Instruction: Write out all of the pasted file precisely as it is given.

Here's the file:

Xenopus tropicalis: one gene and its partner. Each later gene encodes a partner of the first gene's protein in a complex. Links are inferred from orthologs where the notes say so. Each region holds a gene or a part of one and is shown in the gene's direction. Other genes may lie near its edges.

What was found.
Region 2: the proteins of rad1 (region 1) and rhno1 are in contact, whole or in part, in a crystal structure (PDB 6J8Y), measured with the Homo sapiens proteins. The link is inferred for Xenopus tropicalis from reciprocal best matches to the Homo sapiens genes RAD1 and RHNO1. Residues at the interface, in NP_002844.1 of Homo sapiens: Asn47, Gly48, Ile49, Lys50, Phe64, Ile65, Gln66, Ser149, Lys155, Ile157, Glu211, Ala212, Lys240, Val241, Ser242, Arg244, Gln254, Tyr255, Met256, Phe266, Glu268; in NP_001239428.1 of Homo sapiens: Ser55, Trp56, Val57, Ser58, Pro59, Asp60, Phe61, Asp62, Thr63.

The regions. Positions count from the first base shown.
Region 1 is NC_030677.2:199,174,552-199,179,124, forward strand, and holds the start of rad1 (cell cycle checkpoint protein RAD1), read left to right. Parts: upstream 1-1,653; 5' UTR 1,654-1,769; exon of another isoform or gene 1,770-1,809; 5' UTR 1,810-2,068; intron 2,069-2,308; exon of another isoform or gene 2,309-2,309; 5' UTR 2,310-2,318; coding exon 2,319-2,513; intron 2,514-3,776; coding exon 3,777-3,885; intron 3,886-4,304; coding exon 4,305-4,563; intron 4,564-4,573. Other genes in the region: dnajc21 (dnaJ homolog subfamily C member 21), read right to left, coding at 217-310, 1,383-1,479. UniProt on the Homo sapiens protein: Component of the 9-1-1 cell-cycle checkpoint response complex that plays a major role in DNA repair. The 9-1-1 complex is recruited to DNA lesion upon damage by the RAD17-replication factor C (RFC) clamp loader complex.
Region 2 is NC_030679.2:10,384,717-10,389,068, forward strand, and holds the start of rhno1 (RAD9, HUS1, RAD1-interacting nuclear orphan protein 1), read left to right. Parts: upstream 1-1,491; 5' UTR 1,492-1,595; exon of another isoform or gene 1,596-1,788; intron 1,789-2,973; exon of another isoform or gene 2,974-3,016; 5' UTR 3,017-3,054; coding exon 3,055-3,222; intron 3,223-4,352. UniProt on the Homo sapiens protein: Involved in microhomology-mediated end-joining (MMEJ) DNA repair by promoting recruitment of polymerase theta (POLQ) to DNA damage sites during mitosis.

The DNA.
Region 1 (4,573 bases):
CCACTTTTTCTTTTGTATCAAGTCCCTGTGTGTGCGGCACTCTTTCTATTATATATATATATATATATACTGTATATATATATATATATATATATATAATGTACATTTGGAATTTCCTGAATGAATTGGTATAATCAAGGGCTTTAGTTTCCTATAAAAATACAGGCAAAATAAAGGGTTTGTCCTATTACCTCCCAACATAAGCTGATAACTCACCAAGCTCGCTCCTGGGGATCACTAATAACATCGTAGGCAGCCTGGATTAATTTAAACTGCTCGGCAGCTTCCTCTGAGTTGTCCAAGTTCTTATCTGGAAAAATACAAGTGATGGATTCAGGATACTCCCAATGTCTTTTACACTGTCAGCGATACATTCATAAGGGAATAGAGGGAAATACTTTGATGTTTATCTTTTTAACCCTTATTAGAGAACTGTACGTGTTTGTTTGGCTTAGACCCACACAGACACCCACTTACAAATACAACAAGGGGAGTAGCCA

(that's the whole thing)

Xenopus tropicalis: one gene and its partner. Each later gene encodes a partner of the first gene's protein in a complex. Links are inferred from orthologs where the notes say so. Each region holds a gene or a part of one and is shown in the gene's direction. Other genes may lie near its edges.

What was found.
Region 2: the proteins of rad1 (region 1) and rhno1 are in contact, whole or in part, in a crystal structure (PDB 6J8Y), measured with the Homo sapiens proteins. The link is inferred for Xenopus tropicalis from reciprocal best matches to the Homo sapiens genes RAD1 and RHNO1. Residues at the interface, in NP_002844.1 of Homo sapiens: Asn47, Gly48, Ile49, Lys50, Phe64, Ile65, Gln66, Ser149, Lys155, Ile157, Glu211, Ala212, Lys240, Val241, Ser242, Arg244, Gln254, Tyr255, Met256, Phe266, Glu268; in NP_001239428.1 of Homo sapiens: Ser55, Trp56, Val57, Ser58, Pro59, Asp60, Phe61, Asp62, Thr63.

The regions. Positions count from the first base shown.
Region 1 is NC_030677.2:199,174,552-199,179,124, forward strand, and holds the start of rad1 (cell cycle checkpoint protein RAD1), read left to right. Parts: upstream 1-1,653; 5' UTR 1,654-1,769; exon of another isoform or gene 1,770-1,809; 5' UTR 1,810-2,068; intron 2,069-2,308; exon of another isoform or gene 2,309-2,309; 5' UTR 2,310-2,318; coding exon 2,319-2,513; intron 2,514-3,776; coding exon 3,777-3,885; intron 3,886-4,304; coding exon 4,305-4,563; intron 4,564-4,573. Other genes in the region: dnajc21 (dnaJ homolog subfamily C member 21), read right to left, coding at 217-310, 1,383-1,479. UniProt on the Homo sapiens protein: Component of the 9-1-1 cell-cycle checkpoint response complex that plays a major role in DNA repair. The 9-1-1 complex is recruited to DNA lesion upon damage by the RAD17-replication factor C (RFC) clamp loader complex.
Region 2 is NC_030679.2:10,384,717-10,389,068, forward strand, and holds the start of rhno1 (RAD9, HUS1, RAD1-interacting nuclear orphan protein 1), read left to right. Parts: upstream 1-1,491; 5' UTR 1,492-1,595; exon of another isoform or gene 1,596-1,788; intron 1,789-2,973; exon of another isoform or gene 2,974-3,016; 5' UTR 3,017-3,054; coding exon 3,055-3,222; intron 3,223-4,352. UniProt on the Homo sapiens protein: Involved in microhomology-mediated end-joining (MMEJ) DNA repair by promoting recruitment of polymerase theta (POLQ) to DNA damage sites during mitosis.

The DNA.
Region 1 (4,573 bases):
CCACTTTTTCTTTTGTATCAAGTCCCTGTGTGTGCGGCACTCTTTCTATTATATATATATATATATATACTGTATATATATATATATATATATATATAATGTACATTTGGAATTTCCTGAATGAATTGGTATAATCAAGGGCTTTAGTTTCCTATAAAAATACAGGCAAAATAAAGGGTTTGTCCTATTACCTCCCAACATAAGCTGATAACTCACCAAGCTCGCTCCTGGGGATCACTAATAACATCGTAGGCAGCCTGGATTAATTTAAACTGCTCGGCAGCTTCCTCTGAGTTGTCCAAGTTCTTATCTGGAAAAATACAAGTGATGGATTCAGGATACTCCCAATGTCTTTTACACTGTCAGCGATACATTCATAAGGGAATAGAGGGAAATACTTTGATGTTTATCTTTTTAACCCTTATTAGAGAACTGTACGTGTTTGTTTGGCTTAGACCCACACAGACACCCACTTACAAATACAACAAGGGGAGTAGCCA